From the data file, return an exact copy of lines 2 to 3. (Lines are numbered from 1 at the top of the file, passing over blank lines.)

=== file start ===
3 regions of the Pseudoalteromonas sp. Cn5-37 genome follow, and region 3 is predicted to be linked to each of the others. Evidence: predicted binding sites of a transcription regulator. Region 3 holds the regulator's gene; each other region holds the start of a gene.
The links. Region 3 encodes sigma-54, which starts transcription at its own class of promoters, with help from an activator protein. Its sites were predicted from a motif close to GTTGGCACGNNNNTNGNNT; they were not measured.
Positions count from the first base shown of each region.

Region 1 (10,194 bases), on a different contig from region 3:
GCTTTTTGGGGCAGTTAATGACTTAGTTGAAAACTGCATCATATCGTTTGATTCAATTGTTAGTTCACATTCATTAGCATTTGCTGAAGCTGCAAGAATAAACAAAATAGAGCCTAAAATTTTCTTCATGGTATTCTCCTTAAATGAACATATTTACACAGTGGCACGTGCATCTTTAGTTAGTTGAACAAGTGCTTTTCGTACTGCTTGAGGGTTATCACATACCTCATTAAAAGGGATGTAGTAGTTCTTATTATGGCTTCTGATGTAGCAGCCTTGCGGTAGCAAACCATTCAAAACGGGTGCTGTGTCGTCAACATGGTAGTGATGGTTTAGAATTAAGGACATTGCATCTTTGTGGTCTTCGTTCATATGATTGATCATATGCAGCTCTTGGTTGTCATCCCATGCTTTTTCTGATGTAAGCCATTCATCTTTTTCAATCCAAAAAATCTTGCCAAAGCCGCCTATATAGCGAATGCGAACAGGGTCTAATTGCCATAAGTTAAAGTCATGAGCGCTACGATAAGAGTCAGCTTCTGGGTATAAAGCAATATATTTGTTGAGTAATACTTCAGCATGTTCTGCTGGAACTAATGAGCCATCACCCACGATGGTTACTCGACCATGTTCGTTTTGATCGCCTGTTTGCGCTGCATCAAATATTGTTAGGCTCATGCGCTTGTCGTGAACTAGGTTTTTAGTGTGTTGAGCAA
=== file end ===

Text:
The links. Region 3 encodes sigma-54, which starts transcription at its own class of promoters, with help from an activator protein. Its sites were predicted from a motif close to GTTGGCACGNNNNTNGNNT; they were not measured.
Positions count from the first base shown of each region.